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JOHN ROZENTALS likes what he tastes in a South Australian trio of reds.

June 17, 2020 Beverage, Headline News No Comments Email Email

Craig Stansborough, who’s in charge of making wine at the Barossa Valley’s Grant Burge Wines these days, has enough local fruit to turn out a least four Barossa shiraz.

That’s at least partly a legacy of Grant’s love of the area’s grapes, though there are those who’d suggest he also had a keen eye out for the water rights that came with the blocks he bought.

Be that as it may, Craig has plenty of choices when it comes to shiraz, starting of course with the fruit for the iconic Meshach, named after Grant’s great-grandfather and sitting near the peak of the Barossa’s shiraz tree.

I was fortunate enough during the 1990s to be part of several Meshasch retrospectives and can readily vouch for the brand’s inherent quality.

Then there’s Filsell, originally part of Grant’s “ordinary” vineyard range but since elevated to its own semi-iconic status.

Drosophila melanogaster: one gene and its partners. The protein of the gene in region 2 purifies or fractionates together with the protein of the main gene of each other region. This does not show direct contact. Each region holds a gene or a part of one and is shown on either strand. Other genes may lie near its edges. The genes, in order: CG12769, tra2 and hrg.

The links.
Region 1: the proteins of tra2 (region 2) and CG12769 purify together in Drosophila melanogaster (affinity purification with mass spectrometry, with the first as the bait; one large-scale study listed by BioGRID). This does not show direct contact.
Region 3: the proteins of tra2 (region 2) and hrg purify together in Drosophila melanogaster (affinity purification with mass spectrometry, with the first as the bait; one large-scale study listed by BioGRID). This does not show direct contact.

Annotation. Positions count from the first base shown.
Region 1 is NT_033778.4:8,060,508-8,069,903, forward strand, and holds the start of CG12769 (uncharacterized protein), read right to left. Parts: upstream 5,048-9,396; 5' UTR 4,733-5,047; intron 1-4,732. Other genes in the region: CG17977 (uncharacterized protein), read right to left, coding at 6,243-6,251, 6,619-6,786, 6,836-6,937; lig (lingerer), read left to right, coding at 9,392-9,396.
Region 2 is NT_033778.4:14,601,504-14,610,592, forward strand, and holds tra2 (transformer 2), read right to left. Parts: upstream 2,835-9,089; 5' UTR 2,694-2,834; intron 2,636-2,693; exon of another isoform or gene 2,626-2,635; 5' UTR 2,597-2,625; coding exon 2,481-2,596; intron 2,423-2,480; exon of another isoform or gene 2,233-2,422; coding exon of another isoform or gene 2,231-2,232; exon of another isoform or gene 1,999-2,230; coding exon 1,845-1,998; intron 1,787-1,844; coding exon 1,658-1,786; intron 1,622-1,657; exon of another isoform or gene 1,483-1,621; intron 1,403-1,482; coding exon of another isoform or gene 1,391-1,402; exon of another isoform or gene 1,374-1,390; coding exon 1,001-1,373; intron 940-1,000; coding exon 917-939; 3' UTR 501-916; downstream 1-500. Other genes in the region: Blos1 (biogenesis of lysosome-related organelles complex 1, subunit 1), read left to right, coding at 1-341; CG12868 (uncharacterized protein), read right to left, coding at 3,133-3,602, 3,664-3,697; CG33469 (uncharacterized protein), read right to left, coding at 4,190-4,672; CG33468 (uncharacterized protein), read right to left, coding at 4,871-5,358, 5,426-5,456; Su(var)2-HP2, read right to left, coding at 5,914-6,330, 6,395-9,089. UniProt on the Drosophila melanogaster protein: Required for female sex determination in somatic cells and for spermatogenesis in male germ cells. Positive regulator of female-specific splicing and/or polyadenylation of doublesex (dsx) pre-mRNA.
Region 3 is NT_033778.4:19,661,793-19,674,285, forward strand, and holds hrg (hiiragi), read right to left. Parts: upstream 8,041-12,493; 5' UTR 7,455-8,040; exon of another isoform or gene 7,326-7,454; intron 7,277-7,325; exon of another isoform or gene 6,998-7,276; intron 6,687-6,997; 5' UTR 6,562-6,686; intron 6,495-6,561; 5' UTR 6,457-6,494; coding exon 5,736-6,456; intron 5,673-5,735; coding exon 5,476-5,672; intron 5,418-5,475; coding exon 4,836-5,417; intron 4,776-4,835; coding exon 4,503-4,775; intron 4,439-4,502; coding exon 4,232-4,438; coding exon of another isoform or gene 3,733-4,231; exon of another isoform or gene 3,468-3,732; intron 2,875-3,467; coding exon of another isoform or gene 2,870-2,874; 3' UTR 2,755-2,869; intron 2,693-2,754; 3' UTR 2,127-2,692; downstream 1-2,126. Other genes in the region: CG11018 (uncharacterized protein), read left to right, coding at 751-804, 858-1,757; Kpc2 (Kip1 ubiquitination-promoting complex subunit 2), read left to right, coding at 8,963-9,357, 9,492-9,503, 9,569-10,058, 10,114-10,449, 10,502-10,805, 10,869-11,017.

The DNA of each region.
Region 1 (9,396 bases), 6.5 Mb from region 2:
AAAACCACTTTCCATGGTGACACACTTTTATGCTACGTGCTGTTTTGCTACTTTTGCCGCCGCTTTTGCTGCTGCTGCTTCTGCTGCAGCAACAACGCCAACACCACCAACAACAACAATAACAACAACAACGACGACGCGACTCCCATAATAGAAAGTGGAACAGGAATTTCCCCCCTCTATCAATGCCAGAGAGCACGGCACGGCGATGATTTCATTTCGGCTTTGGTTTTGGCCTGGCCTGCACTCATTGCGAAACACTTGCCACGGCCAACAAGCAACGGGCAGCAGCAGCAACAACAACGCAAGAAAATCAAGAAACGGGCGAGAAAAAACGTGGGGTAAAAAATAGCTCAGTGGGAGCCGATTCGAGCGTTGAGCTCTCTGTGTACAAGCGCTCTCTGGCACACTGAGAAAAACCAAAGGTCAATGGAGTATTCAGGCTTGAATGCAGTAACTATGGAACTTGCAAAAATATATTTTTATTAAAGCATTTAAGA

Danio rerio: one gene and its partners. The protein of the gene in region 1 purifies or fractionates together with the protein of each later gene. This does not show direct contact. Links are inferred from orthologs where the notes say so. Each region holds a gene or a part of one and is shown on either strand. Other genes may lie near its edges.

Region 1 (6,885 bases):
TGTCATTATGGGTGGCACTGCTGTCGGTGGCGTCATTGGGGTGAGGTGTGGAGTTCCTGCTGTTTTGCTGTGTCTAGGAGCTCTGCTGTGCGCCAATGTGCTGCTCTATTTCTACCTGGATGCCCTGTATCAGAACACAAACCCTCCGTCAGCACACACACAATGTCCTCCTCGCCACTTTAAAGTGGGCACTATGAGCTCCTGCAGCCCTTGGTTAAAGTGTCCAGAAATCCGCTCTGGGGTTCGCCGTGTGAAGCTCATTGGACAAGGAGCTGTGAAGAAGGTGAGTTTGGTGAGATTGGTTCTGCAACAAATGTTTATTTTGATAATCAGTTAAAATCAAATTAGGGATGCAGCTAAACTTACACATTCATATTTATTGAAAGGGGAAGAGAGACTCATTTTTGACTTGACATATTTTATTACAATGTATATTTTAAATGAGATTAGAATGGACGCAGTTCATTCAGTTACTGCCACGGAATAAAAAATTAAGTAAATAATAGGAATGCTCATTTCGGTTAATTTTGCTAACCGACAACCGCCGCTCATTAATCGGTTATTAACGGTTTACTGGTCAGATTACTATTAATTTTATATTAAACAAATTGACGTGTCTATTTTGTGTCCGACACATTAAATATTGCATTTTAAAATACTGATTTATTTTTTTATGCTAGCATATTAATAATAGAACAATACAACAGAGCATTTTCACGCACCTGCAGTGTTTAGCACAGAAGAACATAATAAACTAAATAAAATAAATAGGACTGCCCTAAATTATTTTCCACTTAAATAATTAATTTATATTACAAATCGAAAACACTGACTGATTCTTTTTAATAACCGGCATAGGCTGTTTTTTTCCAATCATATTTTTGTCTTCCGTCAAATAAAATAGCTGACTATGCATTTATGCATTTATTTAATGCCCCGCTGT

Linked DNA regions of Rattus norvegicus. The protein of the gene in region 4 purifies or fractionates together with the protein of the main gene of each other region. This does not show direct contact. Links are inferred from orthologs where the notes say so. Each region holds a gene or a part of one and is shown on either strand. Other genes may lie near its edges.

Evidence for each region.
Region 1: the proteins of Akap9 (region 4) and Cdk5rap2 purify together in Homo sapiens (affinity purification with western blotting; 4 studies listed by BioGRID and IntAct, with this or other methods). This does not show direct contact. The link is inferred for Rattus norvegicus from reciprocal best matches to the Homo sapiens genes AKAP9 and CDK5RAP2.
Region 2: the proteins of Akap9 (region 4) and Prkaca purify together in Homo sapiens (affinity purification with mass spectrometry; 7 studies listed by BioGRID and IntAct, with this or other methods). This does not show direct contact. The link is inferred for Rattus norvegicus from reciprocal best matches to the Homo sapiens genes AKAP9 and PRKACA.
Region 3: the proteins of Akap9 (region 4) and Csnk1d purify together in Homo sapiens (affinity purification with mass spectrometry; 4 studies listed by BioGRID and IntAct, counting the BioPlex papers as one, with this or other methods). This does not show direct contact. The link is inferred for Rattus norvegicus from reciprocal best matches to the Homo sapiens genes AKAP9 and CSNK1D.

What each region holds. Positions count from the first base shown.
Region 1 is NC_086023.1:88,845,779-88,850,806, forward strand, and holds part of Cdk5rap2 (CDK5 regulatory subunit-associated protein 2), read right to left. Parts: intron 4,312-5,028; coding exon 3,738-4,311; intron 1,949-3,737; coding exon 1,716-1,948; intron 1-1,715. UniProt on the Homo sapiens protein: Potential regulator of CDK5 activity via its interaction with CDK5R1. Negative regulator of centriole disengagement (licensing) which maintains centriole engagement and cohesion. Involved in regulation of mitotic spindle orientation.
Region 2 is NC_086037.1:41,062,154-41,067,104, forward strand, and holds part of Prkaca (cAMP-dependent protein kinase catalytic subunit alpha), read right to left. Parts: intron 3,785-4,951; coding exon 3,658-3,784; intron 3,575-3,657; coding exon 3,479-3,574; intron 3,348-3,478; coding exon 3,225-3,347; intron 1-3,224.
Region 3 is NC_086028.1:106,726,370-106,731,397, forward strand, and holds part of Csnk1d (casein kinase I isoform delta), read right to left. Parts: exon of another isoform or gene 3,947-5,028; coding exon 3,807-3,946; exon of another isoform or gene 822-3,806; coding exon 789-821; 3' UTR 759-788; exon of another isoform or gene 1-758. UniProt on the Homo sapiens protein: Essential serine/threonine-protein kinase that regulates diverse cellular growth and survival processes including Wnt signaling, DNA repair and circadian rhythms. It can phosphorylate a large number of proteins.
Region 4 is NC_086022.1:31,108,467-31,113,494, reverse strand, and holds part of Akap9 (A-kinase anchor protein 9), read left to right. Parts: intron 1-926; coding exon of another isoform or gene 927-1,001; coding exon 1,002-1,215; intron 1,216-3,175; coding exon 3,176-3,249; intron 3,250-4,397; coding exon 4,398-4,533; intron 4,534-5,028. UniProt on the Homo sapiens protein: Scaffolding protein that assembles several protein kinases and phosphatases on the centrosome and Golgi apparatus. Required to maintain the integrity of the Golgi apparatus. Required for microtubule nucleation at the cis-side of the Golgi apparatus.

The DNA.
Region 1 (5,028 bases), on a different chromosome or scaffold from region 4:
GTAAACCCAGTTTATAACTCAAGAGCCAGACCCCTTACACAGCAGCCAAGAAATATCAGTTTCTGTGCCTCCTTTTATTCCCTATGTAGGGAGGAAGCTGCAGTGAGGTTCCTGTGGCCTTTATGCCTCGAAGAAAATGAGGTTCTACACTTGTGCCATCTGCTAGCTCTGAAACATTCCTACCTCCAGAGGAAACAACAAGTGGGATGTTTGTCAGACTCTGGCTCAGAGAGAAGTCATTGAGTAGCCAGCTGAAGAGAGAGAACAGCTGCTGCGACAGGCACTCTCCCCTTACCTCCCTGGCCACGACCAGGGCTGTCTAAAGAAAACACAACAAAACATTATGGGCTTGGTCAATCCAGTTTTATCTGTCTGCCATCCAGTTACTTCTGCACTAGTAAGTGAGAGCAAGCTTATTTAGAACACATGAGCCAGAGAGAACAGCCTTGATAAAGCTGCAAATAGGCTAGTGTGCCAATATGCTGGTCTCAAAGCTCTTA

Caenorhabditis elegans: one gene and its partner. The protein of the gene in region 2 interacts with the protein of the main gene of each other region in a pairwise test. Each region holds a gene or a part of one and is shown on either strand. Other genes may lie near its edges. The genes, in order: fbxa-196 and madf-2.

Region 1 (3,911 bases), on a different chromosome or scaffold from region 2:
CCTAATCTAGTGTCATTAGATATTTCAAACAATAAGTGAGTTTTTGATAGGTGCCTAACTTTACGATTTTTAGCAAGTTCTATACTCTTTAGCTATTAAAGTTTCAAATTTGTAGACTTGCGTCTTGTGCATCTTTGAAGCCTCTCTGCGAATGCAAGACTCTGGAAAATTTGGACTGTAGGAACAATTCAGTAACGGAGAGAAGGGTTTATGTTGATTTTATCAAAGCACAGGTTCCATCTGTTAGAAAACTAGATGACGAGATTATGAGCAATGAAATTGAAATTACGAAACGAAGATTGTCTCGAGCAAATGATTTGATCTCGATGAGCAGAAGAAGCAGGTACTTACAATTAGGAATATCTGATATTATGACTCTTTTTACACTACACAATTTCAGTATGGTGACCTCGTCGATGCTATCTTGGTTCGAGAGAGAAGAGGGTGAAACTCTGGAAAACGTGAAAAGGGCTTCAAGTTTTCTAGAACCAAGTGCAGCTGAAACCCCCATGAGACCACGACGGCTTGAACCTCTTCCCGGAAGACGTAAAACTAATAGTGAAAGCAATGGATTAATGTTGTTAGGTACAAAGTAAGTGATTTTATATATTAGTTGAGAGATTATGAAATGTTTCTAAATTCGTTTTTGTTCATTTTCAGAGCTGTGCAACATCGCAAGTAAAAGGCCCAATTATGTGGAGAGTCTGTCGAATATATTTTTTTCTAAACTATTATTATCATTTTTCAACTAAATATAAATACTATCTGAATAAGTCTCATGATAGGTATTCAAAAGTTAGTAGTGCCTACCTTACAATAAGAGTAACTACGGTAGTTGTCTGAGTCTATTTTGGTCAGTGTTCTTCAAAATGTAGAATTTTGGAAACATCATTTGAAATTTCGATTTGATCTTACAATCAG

Then there’s poor old Miamba, coming in at best third in the Burge scheme of things shiraz.

But anyone can see from my tasting notes that I regard this red very highly indeed.

Craig Stansborough: a true son of the Barossa.

And what about Craig?

He was born in Gawler, on the Barossa’s fringe and grew up with the smell of wine in his nostrils. He’s a local winemaker through and through.


Fat ’n Skinny The Red Fury Tempranillo Garnacha ($22): In this red from South Australia’s McLaren Vale, my two favourite Spanish varieties, tempranillo and grenache, have been combined into something juicy indeed. The label carries a humorous illustration that dates to the beginning of the Hastwell & Lightfoot operation in the 1980s and definitely shows a lighter side to the business. As I said, a very juicy dry red, and ideally suited to a barbecue.

Grant Burge 2017 Miamba Shiraz ($22): Nothing humorous about this wine which would normally make the week’s top ranking except for the appearance of a Barossa shiraz of more than twice the price. This is a serious red indeed. Look for briary dark fruits and mixed spices, and match with rare char-grlled steak, the best you can afford.


St Hallett 2017 Blackwell Shiraz ($48): Does it get any better than this? Well, yes it does but you have to really spend. Look for rich, concentrated fruit and big flavour and be prepared for lots of oak. This is a Barossa Valley classic, a dry red of outstanding depth, intensity and length. Match it with a mushroomy beef-based cassrole and piles of wintery root vegetables. Better still, ignore it first for at least a decade and take a seat in vinous heaven.

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